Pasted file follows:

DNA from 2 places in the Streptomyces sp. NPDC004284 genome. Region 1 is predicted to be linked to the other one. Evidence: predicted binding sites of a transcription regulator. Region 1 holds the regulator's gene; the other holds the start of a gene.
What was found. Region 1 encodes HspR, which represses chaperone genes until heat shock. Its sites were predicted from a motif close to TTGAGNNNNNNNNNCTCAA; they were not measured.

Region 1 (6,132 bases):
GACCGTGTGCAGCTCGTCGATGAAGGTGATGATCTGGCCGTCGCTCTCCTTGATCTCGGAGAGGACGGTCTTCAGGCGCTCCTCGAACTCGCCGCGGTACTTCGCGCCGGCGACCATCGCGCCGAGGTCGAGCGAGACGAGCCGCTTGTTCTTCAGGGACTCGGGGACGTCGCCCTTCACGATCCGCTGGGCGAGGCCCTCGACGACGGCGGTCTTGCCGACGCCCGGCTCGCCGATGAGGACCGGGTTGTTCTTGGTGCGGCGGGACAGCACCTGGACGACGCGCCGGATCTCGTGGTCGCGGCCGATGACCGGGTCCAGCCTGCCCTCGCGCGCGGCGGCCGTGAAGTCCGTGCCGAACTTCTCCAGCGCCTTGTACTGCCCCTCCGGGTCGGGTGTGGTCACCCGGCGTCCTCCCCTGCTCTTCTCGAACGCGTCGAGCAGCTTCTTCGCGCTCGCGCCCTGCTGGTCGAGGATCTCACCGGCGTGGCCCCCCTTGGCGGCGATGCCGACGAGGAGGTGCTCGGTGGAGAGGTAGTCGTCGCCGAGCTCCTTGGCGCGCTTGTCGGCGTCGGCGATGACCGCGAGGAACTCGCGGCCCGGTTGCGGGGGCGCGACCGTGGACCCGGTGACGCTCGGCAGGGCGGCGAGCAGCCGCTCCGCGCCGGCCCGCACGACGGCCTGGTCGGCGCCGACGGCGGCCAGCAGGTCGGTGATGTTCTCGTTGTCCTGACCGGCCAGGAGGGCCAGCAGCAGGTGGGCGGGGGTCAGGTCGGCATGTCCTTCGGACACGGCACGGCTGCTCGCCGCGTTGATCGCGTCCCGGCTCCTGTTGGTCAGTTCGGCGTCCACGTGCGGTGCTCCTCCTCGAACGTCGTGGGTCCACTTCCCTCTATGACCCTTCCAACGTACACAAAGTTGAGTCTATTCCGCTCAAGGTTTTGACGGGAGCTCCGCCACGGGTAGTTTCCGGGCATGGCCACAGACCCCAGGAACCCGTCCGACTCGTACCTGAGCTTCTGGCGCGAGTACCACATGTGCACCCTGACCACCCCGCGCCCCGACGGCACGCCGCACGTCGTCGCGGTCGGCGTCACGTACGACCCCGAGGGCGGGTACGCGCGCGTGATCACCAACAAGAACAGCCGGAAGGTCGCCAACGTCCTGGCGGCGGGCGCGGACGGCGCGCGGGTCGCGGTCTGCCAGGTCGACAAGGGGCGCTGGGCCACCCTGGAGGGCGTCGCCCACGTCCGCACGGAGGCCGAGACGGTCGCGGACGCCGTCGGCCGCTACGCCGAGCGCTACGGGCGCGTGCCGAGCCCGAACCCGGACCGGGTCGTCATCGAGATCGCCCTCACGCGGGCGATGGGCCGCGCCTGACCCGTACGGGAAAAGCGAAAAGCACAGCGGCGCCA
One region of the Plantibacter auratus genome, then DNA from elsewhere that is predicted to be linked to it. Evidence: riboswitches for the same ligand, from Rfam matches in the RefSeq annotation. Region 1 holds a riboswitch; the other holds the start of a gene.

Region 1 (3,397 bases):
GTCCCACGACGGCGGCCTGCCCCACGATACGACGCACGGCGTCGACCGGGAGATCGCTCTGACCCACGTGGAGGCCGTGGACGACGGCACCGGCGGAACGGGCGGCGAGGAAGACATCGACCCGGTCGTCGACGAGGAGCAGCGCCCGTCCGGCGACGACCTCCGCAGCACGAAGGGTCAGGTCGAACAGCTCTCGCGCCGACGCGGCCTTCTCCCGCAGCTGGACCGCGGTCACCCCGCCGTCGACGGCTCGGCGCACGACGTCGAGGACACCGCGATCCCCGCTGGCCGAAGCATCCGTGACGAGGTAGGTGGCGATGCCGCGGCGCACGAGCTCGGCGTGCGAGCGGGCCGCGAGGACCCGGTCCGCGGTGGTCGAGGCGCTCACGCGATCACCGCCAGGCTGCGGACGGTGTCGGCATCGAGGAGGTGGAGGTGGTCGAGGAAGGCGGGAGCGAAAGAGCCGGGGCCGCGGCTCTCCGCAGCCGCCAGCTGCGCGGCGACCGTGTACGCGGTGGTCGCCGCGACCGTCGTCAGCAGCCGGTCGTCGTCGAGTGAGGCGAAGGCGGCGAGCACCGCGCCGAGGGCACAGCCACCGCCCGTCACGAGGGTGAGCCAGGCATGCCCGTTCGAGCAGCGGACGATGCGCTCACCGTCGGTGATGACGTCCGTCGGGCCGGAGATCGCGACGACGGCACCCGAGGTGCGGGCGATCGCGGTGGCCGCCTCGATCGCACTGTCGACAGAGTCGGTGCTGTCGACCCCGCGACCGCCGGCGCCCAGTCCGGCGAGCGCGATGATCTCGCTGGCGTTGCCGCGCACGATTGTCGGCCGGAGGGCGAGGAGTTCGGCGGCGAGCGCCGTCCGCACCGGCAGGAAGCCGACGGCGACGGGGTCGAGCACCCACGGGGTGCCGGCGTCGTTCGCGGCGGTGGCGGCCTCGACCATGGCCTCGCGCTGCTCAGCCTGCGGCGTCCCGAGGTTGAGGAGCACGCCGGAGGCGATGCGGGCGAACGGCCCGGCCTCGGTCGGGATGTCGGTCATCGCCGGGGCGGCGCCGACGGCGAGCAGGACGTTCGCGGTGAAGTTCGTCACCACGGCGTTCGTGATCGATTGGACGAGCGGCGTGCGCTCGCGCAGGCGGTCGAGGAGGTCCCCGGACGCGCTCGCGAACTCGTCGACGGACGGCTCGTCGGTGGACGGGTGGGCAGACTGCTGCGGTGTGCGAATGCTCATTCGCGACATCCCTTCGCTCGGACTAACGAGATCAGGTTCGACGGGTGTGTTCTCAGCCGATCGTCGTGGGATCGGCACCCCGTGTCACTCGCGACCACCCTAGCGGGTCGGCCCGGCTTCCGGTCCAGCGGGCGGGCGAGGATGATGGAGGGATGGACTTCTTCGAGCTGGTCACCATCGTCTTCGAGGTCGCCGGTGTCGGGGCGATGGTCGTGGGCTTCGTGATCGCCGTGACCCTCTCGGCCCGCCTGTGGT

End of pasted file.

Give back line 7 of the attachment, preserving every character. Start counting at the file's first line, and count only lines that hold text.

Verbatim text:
GTCCCACGACGGCGGCCTGCCCCACGATACGACGCACGGCGTCGACCGGGAGATCGCTCTGACCCACGTGGAGGCCGTGGACGACGGCACCGGCGGAACGGGCGGCGAGGAAGACATCGACCCGGTCGTCGACGAGGAGCAGCGCCCGTCCGGCGACGACCTCCGCAGCACGAAGGGTCAGGTCGAACAGCTCTCGCGCCGACGCGGCCTTCTCCCGCAGCTGGACCGCGGTCACCCCGCCGTCGACGGCTCGGCGCACGACGTCGAGGACACCGCGATCCCCGCTGGCCGAAGCATCCGTGACGAGGTAGGTGGCGATGCCGCGGCGCACGAGCTCGGCGTGCGAGCGGGCCGCGAGGACCCGGTCCGCGGTGGTCGAGGCGCTCACGCGATCACCGCCAGGCTGCGGACGGTGTCGGCATCGAGGAGGTGGAGGTGGTCGAGGAAGGCGGGAGCGAAAGAGCCGGGGCCGCGGCTCTCCGCAGCCGCCAGCTGCGCGGCGACCGTGTACGCGGTGGTCGCCGCGACCGTCGTCAGCAGCCGGTCGTCGTCGAGTGAGGCGAAGGCGGCGAGCACCGCGCCGAGGGCACAGCCACCGCCCGTCACGAGGGTGAGCCAGGCATGCCCGTTCGAGCAGCGGACGATGCGCTCACCGTCGGTGATGACGTCCGTCGGGCCGGAGATCGCGACGACGGCACCCGAGGTGCGGGCGATCGCGGTGGCCGCCTCGATCGCACTGTCGACAGAGTCGGTGCTGTCGACCCCGCGACCGCCGGCGCCCAGTCCGGCGAGCGCGATGATCTCGCTGGCGTTGCCGCGCACGATTGTCGGCCGGAGGGCGAGGAGTTCGGCGGCGAGCGCCGTCCGCACCGGCAGGAAGCCGACGGCGACGGGGTCGAGCACCCACGGGGTGCCGGCGTCGTTCGCGGCGGTGGCGGCCTCGACCATGGCCTCGCGCTGCTCAGCCTGCGGCGTCCCGAGGTTGAGGAGCACGCCGGAGGCGATGCGGGCGAACGGCCCGGCCTCGGTCGGGATGTCGGTCATCGCCGGGGCGGCGCCGACGGCGAGCAGGACGTTCGCGGTGAAGTTCGTCACCACGGCGTTCGTGATCGATTGGACGAGCGGCGTGCGCTCGCGCAGGCGGTCGAGGAGGTCCCCGGACGCGCTCGCGAACTCGTCGACGGACGGCTCGTCGGTGGACGGGTGGGCAGACTGCTGCGGTGTGCGAATGCTCATTCGCGACATCCCTTCGCTCGGACTAACGAGATCAGGTTCGACGGGTGTGTTCTCAGCCGATCGTCGTGGGATCGGCACCCCGTGTCACTCGCGACCACCCTAGCGGGTCGGCCCGGCTTCCGGTCCAGCGGGCGGGCGAGGATGATGGAGGGATGGACTTCTTCGAGCTGGTCACCATCGTCTTCGAGGTCGCCGGTGTCGGGGCGATGGTCGTGGGCTTCGTGATCGCCGTGACCCTCTCGGCCCGCCTGTGGT